The Independent Electoral and Boundaries Commission (IEBC) is courting a new storm over the acquisition of ballot papers for next year’s General Election expected to cost the taxpayer up to Sh3 billion.
The commission, which is recovering from a crisis caused by the controversial acquisition of electronic voter registration kits, has now identified British firm Smith & Ouzman without going through a tendering process and three months to the election on March 4.
The commission identified Smith & Ouzman after it became apparent that it did no have enough time to place the multi-billion-shilling tender to competitive bidding.
Single sourcing means the commission has directly identified, an arrangement is likely to drive up costs significantly.
Competitive bidding, on the other hand, would ensure that the commission and taxpayers get better value for money by identifying a supplier to do the job at the lowest price possible.
The Sunday Nation has established that a ballot paper would cost anything between Sh12 and Sh25 depending on the specifications, deadlines and the supplier.
Sources also said that the commission may at any time award the tender for the supply of the ballots to the same company that supplied materials for the recent by-elections.
The Sunday Nation has seen a copy of the 87-page tender document that had been prepared for competitive bidding but which has now been shelved in favour of the British firm.
According to the commission sources, it will take an estimated 120 million ballot papers to cater for an estimated 20 million voters.
Each voter will vote six times – for president, governor, senator, women’s representative, an MP and a county representative – on separate ballot papers.
In addition to the ballot papers, IEBC is also expected to buy tens of thousands of indelible ink marker pens which will be used to mark those who will have cast their votes.
British firm Smith & Ouzman supplied ballot papers for the recent by-elections at a cost of about Sh25 each and a marker pen for Sh300, documents seen by the Sunday Nation show.
Smith & Ouzman say on their website that they have been in the security printing business since 1845 and their job includes voucher printing, examination certificates, cheques and ballot papers.
According to the commission spokeswoman Tabitha Mutemi, the current crisis that pushed the commission to go for single sourcing was touched off by the previous one of the BVR kits which introduced constraints.
“Everything was in place until the BVR tender was terminated. The government came in. The commission had to do what it had to do to ensure that elections take place on March 4,” Ms Mutemi said.
“If that had not been, we would have had time. The ballot papers are not like BVR. They are high security and take time to prepare and print. Right now you know we are using an estimate of the number of voters. We cannot wait any longer, training has to go on. Every staff member has to be individually assessed after training. All this has to go on,” the spokeswoman said.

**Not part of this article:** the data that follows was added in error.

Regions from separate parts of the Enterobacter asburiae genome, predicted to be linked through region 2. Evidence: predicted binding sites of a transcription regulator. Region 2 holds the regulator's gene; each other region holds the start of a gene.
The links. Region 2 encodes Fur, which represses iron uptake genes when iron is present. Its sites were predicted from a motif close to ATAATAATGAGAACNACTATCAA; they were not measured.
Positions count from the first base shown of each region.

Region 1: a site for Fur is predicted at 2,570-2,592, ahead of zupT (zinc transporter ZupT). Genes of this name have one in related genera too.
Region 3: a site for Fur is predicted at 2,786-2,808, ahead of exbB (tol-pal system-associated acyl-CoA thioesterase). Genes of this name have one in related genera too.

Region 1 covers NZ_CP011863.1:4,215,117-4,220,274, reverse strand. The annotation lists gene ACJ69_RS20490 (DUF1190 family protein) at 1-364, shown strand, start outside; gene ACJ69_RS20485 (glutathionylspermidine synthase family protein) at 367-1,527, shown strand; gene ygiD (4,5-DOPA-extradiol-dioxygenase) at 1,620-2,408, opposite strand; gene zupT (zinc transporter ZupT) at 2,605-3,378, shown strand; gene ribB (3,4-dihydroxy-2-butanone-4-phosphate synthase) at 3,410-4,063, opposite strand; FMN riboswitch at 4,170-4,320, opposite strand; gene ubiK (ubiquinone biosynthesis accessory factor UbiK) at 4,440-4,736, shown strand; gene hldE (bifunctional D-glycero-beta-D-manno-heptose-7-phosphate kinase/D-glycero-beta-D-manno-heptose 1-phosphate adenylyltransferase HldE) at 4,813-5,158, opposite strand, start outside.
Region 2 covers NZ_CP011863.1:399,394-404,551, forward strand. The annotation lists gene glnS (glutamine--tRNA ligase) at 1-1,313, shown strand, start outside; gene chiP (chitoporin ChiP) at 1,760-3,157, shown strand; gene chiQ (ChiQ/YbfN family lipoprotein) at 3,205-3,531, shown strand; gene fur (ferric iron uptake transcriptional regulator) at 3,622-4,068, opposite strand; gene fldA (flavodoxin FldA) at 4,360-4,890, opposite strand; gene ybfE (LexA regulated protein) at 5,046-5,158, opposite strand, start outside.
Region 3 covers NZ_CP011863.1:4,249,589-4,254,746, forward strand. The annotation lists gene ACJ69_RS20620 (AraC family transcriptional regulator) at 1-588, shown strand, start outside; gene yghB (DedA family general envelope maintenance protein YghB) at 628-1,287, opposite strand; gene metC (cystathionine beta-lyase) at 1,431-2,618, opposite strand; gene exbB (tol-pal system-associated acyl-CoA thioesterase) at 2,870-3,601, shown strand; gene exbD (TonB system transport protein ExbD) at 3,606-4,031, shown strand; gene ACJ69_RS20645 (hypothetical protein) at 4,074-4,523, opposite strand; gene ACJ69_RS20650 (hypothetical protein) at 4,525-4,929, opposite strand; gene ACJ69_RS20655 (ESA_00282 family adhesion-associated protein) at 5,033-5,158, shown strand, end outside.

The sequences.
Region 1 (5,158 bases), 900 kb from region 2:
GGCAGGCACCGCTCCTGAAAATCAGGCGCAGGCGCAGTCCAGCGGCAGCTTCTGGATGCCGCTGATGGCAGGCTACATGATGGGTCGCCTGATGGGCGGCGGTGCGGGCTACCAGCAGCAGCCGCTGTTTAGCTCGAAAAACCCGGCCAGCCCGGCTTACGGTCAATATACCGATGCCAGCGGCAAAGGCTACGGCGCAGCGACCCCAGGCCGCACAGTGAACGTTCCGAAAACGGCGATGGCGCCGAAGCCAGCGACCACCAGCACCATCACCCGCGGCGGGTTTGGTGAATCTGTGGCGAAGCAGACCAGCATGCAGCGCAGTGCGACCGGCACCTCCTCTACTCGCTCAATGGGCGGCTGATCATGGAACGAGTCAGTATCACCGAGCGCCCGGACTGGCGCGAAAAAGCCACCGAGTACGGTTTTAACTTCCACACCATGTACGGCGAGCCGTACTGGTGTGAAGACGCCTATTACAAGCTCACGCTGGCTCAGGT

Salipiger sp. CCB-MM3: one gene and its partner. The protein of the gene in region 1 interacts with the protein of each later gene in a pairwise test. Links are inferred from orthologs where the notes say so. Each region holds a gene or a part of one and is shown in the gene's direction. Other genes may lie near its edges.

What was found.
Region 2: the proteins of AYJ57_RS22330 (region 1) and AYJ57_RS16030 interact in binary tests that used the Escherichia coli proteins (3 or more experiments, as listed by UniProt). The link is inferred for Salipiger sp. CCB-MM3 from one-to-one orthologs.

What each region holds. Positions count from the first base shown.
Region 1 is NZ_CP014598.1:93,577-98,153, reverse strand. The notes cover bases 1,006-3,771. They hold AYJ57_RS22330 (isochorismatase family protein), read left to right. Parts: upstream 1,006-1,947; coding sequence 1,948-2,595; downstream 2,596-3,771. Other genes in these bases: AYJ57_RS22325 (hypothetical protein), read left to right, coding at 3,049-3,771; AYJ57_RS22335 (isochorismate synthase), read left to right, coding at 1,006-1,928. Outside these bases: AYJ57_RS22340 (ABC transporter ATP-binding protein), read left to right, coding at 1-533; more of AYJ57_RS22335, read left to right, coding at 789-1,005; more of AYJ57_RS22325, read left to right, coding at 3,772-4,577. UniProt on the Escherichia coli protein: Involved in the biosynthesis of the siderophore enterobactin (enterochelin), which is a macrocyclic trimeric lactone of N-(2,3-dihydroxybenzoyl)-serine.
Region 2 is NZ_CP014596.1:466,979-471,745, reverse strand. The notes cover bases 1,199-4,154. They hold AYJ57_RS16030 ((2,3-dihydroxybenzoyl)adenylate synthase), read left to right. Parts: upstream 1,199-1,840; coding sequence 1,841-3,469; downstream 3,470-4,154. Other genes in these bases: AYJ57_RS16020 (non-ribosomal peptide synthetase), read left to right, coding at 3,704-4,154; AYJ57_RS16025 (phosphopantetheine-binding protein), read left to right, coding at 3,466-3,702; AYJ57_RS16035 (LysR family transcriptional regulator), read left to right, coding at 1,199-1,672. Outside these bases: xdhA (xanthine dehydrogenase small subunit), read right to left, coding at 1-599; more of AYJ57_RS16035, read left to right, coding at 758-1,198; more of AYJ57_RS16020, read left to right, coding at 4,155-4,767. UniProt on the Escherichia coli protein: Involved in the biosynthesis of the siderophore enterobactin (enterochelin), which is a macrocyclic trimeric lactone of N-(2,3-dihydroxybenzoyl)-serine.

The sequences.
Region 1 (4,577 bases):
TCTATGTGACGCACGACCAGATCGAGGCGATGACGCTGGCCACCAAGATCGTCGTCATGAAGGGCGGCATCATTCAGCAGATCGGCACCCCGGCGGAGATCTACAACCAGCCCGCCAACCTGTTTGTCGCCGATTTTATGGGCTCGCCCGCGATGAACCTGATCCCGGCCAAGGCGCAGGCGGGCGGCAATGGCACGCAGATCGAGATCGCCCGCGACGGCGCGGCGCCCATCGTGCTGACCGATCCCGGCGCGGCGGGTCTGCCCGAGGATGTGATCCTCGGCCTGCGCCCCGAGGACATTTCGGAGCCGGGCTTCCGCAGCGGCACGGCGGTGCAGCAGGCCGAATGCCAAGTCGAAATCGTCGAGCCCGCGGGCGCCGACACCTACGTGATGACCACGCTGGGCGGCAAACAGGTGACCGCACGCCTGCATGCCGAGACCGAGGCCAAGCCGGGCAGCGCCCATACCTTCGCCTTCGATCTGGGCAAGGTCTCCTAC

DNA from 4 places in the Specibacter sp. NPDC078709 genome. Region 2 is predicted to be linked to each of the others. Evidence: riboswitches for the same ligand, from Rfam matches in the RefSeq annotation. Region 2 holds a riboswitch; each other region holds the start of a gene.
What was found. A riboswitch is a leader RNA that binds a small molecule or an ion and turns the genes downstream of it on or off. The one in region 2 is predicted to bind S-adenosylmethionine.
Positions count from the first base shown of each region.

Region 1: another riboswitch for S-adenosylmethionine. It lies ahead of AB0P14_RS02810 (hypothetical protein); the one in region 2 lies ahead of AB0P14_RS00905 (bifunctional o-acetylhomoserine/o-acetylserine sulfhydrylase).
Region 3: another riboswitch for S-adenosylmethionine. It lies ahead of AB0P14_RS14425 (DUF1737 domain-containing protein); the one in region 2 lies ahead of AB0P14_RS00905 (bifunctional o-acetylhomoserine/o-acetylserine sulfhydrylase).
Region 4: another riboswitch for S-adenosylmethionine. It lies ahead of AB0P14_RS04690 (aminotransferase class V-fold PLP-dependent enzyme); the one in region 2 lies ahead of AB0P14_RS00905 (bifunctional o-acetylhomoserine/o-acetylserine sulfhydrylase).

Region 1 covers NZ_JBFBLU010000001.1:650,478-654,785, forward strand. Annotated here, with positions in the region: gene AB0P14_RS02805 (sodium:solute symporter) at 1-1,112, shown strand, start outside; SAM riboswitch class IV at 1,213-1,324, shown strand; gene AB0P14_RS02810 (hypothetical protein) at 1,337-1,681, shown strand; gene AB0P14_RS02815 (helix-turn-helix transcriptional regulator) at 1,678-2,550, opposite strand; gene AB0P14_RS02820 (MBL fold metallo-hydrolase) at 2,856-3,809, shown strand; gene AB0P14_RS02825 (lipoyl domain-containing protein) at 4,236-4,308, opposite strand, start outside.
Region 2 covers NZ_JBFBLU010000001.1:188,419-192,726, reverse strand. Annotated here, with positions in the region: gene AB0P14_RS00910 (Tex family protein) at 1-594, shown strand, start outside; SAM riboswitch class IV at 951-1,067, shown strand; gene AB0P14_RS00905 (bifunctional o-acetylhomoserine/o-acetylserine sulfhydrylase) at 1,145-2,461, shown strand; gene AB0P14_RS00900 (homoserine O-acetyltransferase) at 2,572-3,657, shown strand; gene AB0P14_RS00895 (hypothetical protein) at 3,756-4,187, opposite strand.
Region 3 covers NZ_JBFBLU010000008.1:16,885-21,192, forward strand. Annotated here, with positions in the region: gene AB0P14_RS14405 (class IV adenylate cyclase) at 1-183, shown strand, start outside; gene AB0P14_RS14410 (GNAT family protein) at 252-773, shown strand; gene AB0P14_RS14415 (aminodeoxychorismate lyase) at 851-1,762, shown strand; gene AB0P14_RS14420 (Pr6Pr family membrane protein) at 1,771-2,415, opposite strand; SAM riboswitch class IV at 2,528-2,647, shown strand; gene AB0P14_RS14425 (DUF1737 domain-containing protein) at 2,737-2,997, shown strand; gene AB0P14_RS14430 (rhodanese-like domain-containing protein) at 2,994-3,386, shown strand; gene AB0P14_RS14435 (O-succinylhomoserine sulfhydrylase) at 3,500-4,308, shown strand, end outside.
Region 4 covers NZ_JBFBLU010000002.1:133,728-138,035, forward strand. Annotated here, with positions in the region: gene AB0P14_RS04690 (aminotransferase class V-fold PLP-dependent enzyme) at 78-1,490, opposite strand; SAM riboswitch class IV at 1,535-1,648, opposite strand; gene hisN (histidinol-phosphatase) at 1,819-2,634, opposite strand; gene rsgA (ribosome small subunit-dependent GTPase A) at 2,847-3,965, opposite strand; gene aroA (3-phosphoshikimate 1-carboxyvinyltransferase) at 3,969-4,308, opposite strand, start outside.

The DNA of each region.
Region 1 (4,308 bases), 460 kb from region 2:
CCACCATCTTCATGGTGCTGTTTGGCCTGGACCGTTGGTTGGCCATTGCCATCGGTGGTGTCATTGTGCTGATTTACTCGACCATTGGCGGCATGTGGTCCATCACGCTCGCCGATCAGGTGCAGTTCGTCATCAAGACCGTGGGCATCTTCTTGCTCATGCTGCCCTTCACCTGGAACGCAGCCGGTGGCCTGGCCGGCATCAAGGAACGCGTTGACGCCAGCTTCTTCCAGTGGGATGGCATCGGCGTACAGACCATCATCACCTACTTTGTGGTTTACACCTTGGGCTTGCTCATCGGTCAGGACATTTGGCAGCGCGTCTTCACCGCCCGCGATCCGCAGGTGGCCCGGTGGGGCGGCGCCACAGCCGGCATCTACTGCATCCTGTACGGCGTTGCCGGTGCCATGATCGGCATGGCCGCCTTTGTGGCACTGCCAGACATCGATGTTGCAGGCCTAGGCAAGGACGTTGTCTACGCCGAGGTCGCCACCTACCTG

In a telephone interview with the Sunday Nation on Saturday night, Ms Mutemi said she did not have the figures on the price but defended the commission on the move it made to pick Smith & Ouzman as the supplier.
“We are confident that the taxpayers’ interests have been taken into account. Anyone who would like can come and inspect the documents,” she said.
Ms Mutemi said that the commission would have needed up to eight months to tender for the procurement of ballot papers and opted to go for single sourcing in order to save time.
A new supplier would have needed six months to prepare, print and deliver the ballot papers unlike Smith & Ouzman who, she said, were “tried and tested” as they had worked with IEBC during the referendum and the recent by-elections.
“The commission and the tender committee approved the single sourcing because of the timing; Smith and Ouzman has been tried and tested and we have to have a supplier in place even as we wait for other activities like party nominations to take place,” Ms Mutemi said.
The latest questions over the acquisition of ballot papers and marker pens come a week after the commission weathered a major storm touched off by internal wrangles over the purchase of electronic voter registration equipment commonly known as biometric voter registration kits.
The storm over the BVR kits blew out of the IEBC boardrooms two months ago forcing the Cabinet to step in and direct that the government would participate in the purchase.
There was a sigh of relief on Thursday last week after the first batch of the registration equipment arrived, clearing the way for listing of voters ahead of the General Election.
The kits will cost the country Sh7.2 billion.
Currently, the commission is training staff on the use of the kits before the start of voter registration.
Electronic registration will ensure a higher degree of credibility of the voting process, according to the IEBC.
On Saturday, IEBC sources said the commission intends to register at least 18 million voters although they intend to order about 20 million to have a cushion in case of eventualities.